Spotify is suspending users who used a third-party tool to make copies of streaming music.
Spotify calls copies of tracks “improperly downloaded”. This is because Spotify Premium members can record music locally, but that music can only be played in the Spotify app. The streaming music copies created using the third-party tool can be played in any application, essentially creating an individual copy of the streaming song.
The software tool has given users the ability to stream and record content from Spotify, Amazon Music, Deezer, TIDAL, and SoundCloud. It captures the audio streams, cuts them to their individual tracks, and then saves them to the local device as an .mp3 file. Now users of the software are reporting that their Spotify accounts are banned.
Users started posting on the company’s official forum, as noted TorrentFreak. An email from Spotify informs them that they are suspending users’ accounts.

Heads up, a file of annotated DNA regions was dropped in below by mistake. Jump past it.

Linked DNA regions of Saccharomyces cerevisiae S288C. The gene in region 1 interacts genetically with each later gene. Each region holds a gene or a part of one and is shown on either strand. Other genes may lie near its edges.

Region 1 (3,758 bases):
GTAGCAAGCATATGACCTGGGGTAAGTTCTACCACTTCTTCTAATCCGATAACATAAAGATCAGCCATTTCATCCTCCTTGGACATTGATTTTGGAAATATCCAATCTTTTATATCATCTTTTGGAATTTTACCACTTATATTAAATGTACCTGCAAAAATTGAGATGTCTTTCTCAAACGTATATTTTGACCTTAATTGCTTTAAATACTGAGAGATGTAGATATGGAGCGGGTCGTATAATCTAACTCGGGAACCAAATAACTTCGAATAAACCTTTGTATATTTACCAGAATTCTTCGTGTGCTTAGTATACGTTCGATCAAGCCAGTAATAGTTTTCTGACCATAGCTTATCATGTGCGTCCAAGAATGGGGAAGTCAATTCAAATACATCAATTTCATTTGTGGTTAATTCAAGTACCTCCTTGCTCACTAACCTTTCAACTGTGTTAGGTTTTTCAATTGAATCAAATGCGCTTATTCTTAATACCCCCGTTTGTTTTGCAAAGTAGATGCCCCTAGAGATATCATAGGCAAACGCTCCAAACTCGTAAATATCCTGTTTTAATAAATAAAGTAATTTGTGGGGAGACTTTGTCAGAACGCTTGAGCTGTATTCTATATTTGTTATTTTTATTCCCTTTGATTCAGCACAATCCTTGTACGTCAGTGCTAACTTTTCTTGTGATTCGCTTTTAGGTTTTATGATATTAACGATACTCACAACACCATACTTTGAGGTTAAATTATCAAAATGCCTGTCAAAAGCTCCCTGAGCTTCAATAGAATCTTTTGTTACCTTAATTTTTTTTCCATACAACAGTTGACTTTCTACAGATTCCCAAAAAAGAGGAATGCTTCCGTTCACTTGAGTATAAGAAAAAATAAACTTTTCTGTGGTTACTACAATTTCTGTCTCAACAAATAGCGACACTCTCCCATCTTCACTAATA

âSpotify has determined that your account was involved in improper use of the Spotify service that violates the terms of service, including potentially inappropriate downloads,â the email read. Spotify can identify when and how its users access its audio content. As a result, they were able to determine when users were using the service based on its rapid checkout rates.
Third-party developers explain that the software allows Spotify to play music faster, so the recording process succeeds faster. But this data allows Spotify to see users with 50 minutes of listening time compressed into five minutes. This is a clear indicator that these users are streaming music to create inappropriate copies.
These third-party services claim that their technology doesn’t bypass DRM that protects tracks, but that’s questionable. Songs downloaded by the Spotify app can only be played in the Spotify app – a form of DRM itself. Songs created by this software can be played anywhere which bypasses Spotify’s DRM on local copies of music. While the service targets other music streaming services, Spotify is the only one that caters to users downloading streams of their music.